On June 22, Syracuse’s Lakeview Amphitheater welcomed its first sold-out show on its premises. Dave Matthews Band, a Virginia-based group, which came to fruition in the early ’90s, made its mark on central New York’s newest outdoor venue. Matthews made note of this himself, which enticed cheering from the crowd.
Aside the lead singer’s subtle ties to the state (Westchester, specifically), the prog rockers do favorite the upstate amphitheaters. Based off consistent region-wide sold-out shows, the adoration is definitely reciprocated.
However, similar to any concert and life in general: Nothing is perfect. Through word of mouth, media and guidelines set by Onondaga County what has resulted is a fervor of chatter and mixed reviews. For those who rely on social media (but shouldn’t), the venue has only 3 1/2 stars out of five on Facebook.
Being my first time at Lakeview Amphitheater, I’ve taken many of the hot topics into consideration:
Arrival, Departure: Smooth
We arrived early, around 5:30 p.m. Timing is everything, but it’s the luck of the draw at times. In this safe-than-sorry scenario, this benefited the 10 of us well. Having one VIP pass, one car ventured to the special lot. The others had to walk five minutes to meet up with the rest.
The downtown shuttle was met with positive reviews — I’ve heard nothing negative. After speaking with a few people about it, the transportation worked well.
After walking back to the farthest lot, we escaped in 15 minutes. Well done!
Walking Distance: Tolerable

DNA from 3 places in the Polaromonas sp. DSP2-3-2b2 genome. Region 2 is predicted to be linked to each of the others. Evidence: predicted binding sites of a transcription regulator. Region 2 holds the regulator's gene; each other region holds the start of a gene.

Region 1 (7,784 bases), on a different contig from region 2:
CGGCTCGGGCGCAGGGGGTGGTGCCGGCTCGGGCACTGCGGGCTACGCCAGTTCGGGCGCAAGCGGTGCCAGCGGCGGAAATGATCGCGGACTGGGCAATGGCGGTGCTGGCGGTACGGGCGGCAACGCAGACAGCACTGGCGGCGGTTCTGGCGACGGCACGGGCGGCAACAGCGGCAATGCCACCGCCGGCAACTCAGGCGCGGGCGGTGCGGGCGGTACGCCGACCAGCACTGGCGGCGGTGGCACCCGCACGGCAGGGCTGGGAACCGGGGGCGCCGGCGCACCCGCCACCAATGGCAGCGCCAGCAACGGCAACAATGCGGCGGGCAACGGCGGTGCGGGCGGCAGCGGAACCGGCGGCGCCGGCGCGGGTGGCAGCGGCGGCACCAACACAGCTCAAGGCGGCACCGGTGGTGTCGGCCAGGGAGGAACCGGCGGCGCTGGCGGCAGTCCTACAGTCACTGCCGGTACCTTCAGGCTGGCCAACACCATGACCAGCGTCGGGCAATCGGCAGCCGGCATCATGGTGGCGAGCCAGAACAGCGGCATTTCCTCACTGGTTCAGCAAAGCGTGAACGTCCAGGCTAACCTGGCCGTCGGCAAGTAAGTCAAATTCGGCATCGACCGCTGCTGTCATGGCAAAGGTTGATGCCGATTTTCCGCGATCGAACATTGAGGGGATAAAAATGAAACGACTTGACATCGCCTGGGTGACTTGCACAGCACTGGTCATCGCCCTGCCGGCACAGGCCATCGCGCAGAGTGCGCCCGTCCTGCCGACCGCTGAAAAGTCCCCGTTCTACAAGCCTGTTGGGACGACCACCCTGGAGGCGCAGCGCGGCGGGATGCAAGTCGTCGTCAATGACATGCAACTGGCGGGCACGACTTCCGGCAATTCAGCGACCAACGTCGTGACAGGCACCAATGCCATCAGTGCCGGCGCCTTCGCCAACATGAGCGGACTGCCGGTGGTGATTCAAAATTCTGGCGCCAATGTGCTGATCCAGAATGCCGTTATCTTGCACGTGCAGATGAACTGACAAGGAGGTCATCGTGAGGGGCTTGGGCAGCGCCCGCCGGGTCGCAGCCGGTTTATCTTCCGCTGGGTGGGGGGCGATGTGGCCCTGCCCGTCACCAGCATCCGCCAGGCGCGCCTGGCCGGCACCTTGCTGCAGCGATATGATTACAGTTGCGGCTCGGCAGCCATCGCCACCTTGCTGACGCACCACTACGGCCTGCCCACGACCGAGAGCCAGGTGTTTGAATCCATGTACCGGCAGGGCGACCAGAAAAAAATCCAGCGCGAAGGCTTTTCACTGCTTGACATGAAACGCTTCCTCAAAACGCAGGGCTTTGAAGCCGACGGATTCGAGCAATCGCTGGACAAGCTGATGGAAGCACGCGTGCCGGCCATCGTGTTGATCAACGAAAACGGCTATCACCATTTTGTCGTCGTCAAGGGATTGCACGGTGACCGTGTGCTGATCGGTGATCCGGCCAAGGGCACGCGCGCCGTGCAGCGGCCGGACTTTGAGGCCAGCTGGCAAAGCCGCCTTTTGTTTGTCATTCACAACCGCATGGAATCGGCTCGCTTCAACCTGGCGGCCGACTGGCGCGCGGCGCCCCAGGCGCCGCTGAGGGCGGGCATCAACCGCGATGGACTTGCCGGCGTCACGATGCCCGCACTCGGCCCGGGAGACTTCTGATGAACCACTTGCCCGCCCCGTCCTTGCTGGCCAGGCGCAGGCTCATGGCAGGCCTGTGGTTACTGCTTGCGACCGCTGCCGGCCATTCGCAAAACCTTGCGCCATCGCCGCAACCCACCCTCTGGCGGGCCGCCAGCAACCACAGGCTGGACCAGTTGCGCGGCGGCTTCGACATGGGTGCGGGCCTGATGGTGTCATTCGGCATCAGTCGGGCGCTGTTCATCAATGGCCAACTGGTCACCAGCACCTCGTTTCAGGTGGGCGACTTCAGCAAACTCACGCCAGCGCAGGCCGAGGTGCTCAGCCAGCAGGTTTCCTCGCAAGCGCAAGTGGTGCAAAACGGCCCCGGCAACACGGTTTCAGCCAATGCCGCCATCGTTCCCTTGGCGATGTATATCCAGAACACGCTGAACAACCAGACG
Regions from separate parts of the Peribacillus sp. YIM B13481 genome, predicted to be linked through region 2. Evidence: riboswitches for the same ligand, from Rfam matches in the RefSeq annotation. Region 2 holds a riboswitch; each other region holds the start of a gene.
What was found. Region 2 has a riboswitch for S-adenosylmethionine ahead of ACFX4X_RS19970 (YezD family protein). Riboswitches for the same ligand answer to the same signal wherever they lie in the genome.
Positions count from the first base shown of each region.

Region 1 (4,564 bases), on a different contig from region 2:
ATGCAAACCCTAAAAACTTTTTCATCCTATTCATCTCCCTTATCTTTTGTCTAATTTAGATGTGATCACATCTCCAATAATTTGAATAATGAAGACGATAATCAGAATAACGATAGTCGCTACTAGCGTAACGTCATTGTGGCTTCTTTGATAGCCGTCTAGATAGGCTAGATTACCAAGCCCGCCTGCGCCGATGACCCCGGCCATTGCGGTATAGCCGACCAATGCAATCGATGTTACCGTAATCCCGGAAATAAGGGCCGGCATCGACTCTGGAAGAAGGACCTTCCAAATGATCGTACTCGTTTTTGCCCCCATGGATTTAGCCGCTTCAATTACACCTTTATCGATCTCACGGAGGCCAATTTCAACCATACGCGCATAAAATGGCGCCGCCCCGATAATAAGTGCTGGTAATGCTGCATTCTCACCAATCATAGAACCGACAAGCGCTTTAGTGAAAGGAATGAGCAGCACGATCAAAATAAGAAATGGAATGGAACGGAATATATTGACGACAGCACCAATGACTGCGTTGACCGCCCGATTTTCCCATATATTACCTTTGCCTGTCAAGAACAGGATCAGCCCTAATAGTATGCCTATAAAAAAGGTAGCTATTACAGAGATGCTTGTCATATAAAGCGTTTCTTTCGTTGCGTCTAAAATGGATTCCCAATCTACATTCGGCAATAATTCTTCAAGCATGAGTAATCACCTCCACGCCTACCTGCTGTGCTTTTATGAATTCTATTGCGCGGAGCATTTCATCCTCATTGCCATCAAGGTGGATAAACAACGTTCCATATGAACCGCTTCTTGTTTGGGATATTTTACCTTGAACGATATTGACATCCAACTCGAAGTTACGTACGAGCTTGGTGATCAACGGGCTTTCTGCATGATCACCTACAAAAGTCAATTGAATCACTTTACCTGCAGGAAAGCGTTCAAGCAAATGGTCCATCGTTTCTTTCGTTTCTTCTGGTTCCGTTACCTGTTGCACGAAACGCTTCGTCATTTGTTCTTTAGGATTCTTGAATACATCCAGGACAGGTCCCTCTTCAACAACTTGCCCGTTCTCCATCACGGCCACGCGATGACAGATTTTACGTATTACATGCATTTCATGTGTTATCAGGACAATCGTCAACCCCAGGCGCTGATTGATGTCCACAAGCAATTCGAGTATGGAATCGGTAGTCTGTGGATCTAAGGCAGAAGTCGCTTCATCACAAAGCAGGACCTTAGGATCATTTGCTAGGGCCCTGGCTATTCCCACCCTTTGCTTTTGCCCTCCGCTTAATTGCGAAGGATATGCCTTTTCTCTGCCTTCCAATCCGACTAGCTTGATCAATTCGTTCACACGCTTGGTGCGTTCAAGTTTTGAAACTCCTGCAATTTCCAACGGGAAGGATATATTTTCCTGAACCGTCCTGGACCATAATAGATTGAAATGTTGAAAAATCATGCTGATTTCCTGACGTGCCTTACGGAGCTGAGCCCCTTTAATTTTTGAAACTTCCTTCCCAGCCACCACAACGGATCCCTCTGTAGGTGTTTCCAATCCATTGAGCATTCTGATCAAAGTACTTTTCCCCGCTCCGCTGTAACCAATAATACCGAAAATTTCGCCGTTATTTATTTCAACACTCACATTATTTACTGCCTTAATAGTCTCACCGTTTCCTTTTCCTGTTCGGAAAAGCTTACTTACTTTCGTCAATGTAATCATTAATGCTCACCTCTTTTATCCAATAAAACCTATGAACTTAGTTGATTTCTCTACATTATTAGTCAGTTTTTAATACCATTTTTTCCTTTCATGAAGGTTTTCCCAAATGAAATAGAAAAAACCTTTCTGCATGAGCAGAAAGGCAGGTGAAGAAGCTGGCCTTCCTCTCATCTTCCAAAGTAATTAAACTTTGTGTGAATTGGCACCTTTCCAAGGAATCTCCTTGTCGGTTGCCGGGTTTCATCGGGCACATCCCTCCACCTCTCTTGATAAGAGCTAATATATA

In the words of comedian Steven Wright: “Everywhere is walking distance if you have the time.” The distance from the venue. Yes, the distance is and does feel much longer than the walks compared to Saratoga or Canadiagua. However, it’s not a painfully long journey.
Yes, patrons walk through dust and rocks, and this does create a challenge for allergy-affected and wheelchair-bound individuals.
This is the first full season for the venue, so I’m giving Onondaga County the benefit of the doubt: It’s a work in progress. It’s not perfect yet.
On the way back, the feet-dragging crowd and dust-covered cars made life appear as a post-apocalyptic scene.
All upstate amphitheaters have signage stating tailgating is not allowed. However, people do it anyway. In regard to Lakeview, this is to cover the county’s behind. No one gave us any hell, but this is because our group did not raise any hell. We sat in our chairs, ate, drank a couple beers and cleaned up after ourselves.
Other people ruin things: leave their trash around or dispose of it in the toilets.
The quality of the port-o-johns were fine. They’re typical toilets, and smelled fine for the most part. However, they lacked in number, and the locations could have been better. Considering this sold-out show, over-prepared would have been better than under-prepared.
[Addendum: I did not opt for the bathroom facility due to location. A friend of mine constructively let me know I chose poorly. The facilities are convenient, clean and the best route to go.]